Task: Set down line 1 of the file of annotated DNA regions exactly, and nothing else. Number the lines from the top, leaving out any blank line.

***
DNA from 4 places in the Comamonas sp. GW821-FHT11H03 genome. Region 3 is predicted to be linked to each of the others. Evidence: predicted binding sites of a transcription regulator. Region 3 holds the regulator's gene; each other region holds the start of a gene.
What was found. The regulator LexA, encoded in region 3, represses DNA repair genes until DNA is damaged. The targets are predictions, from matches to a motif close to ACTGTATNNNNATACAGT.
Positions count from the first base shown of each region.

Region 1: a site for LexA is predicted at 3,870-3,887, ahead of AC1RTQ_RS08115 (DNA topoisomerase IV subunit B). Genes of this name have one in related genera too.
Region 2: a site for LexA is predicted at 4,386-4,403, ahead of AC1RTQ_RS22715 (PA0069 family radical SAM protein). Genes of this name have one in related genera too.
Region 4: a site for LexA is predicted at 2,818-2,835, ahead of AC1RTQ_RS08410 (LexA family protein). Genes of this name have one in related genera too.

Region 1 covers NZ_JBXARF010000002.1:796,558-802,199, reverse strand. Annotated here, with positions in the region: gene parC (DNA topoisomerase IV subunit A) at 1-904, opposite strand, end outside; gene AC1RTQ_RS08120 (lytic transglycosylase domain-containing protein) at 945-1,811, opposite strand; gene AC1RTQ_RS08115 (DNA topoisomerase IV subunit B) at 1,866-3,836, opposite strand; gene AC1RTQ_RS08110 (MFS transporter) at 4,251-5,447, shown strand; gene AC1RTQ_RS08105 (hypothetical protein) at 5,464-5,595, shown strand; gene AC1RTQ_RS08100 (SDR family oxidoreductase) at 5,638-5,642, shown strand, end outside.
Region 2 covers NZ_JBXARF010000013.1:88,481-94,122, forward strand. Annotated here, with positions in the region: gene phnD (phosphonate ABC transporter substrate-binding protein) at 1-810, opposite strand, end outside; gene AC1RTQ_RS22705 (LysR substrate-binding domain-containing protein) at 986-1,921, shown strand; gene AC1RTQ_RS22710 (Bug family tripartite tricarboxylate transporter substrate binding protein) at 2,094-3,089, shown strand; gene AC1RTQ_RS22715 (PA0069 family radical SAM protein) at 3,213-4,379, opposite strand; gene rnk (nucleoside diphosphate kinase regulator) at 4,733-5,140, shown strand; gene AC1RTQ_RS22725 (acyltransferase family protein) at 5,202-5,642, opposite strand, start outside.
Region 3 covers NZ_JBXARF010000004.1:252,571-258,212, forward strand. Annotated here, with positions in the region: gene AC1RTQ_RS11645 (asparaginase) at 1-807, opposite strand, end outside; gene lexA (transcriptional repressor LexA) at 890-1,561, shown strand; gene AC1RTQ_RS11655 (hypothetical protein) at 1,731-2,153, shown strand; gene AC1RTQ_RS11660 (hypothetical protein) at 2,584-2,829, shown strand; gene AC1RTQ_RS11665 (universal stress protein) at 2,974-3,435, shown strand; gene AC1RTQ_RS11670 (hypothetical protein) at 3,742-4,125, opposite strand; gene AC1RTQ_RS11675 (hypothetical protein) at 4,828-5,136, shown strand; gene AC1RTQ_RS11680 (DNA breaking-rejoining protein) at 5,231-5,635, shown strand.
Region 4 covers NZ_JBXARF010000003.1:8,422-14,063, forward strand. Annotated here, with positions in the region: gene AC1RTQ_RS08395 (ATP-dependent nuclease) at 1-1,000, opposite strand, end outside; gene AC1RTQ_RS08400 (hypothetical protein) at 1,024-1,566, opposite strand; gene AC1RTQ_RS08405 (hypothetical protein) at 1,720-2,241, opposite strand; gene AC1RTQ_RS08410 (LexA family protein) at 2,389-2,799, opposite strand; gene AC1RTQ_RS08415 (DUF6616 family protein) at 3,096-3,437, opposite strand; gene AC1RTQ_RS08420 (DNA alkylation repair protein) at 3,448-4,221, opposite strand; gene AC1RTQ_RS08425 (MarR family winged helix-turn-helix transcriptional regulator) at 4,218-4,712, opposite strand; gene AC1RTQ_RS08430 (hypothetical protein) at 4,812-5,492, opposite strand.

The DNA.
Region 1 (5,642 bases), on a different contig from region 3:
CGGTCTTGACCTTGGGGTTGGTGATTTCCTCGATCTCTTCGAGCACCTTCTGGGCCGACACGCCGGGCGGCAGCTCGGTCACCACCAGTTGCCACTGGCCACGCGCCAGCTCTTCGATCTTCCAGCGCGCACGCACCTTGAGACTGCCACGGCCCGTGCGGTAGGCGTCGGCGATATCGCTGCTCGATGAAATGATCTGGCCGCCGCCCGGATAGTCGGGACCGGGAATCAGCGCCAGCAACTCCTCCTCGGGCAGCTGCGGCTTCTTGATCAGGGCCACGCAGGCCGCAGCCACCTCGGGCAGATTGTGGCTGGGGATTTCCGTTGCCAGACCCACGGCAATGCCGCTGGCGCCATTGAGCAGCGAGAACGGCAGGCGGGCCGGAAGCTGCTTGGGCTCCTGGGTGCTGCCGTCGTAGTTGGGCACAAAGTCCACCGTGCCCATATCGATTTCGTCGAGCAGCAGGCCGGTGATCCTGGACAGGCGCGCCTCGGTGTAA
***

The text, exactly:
DNA from 4 places in the Comamonas sp. GW821-FHT11H03 genome. Region 3 is predicted to be linked to each of the others. Evidence: predicted binding sites of a transcription regulator. Region 3 holds the regulator's gene; each other region holds the start of a gene.